Dental Implants A major change in restorative dental practice worldwide has been possible through the use of titanium implants. A titanium 'root' is introduced into the jaw bone with time subsequently allowed for osseointegration. The superstructure of the tooth is then built onto the implant to give an effective replacement.
Maxillo and Cranio/facial treatments Surgery to repair facial damage using the patients own tissue cannot always obtain the desired results. Artificial parts may be required to restore the ability to speak or eat as well as for cosmetic appearance, to replace facial features lost through damage or disease. Osseointegrated titanium implants meeting all the requirements of bio-compatibility and strength have made possible unprecedented advances in surgery, for the successful treatment of patients with large defects and hitherto highly problematic conditions.
Cardiovascular devices Titanium is regularly used for pacemaker cases and defibrillators, as the carrier structure for replacement heart valves, and for intra-vascular stents. External Prostheses Titanium is suitable for both temporary and long term external fixations and devices as well as for orthotic calipers and artificial limbs, both of which use titanium extensively for its light weight, toughness and corrosion resistance. Surgical Instruments A wide range of surgical instruments are made in titanium. The metal's lightness is a positive aid to reducing any fatigue of the surgeon. Instruments are frequently anodised to provide a non reflecting surface, essential in microsurgical operations, for example in eye surgery. Titanium instruments withstand repeat sterilisation without compromise to edge or surface quality, corrosion resistance or strength. Titanium is non magnetic, and there is therefore no threat of damage to small and sensitive implanted electronic devices.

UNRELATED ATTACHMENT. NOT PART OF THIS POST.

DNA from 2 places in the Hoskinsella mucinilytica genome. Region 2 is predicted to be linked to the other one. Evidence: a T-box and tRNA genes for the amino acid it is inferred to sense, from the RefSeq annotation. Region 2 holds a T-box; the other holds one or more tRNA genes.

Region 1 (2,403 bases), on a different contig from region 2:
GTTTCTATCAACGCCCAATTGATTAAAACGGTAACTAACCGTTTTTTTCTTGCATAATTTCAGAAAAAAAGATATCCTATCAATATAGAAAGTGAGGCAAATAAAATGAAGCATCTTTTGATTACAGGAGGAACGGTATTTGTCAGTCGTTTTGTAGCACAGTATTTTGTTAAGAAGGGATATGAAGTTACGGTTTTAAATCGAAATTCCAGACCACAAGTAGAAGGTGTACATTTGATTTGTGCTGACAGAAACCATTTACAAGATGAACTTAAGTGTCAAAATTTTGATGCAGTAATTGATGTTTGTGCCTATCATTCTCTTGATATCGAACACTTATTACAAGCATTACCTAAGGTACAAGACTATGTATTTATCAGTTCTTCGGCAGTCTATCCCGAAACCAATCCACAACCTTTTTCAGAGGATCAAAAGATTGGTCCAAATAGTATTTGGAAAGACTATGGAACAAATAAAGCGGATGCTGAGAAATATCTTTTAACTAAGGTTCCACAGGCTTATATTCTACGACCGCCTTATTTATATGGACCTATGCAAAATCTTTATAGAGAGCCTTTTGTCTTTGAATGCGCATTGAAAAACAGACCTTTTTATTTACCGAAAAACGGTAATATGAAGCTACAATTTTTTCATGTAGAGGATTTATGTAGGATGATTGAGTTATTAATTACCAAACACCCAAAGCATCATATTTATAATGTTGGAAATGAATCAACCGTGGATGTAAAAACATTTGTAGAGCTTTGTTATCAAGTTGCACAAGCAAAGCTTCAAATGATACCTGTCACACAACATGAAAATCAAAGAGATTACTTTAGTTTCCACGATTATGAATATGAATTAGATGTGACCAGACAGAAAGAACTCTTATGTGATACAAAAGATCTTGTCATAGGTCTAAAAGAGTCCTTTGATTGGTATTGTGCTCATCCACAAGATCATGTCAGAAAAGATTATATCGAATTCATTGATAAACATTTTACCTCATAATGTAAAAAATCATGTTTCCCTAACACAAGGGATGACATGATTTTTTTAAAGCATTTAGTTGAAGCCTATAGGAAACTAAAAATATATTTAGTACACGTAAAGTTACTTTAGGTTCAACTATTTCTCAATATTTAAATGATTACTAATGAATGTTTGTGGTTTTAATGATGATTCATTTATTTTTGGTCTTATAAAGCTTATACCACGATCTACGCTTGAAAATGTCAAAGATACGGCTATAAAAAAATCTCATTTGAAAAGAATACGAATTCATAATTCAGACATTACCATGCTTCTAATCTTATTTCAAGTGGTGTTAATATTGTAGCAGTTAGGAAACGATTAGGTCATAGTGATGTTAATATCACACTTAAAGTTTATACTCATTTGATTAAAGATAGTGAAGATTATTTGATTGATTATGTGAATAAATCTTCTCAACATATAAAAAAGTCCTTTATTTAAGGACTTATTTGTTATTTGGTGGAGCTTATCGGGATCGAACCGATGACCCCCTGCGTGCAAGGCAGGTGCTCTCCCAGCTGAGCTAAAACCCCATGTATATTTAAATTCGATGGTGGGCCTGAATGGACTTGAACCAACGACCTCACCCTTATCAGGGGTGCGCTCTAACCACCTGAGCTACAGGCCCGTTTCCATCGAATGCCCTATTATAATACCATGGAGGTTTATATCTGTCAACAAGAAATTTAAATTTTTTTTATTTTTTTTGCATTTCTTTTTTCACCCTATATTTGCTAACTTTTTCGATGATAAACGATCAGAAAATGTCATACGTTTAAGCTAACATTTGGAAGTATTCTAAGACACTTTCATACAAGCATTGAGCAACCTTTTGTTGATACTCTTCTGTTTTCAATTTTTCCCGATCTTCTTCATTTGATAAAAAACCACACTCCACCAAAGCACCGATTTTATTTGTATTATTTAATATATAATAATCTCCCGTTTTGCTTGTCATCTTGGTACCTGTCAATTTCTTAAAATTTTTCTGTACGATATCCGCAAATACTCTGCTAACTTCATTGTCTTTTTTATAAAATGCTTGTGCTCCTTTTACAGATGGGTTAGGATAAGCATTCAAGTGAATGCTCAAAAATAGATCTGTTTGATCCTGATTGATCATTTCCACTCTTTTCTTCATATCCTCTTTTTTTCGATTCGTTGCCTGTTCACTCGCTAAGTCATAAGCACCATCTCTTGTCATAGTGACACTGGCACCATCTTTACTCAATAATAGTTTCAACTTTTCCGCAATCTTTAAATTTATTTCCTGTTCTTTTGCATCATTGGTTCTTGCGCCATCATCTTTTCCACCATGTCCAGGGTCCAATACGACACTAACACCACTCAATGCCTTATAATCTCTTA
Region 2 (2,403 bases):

Titanium also may bio-accumulate in tissues that contain silica, but is not known to play a biological role in humans or animals.
Effects of titanium particle size on osteoblast functions in vitro and in vivo.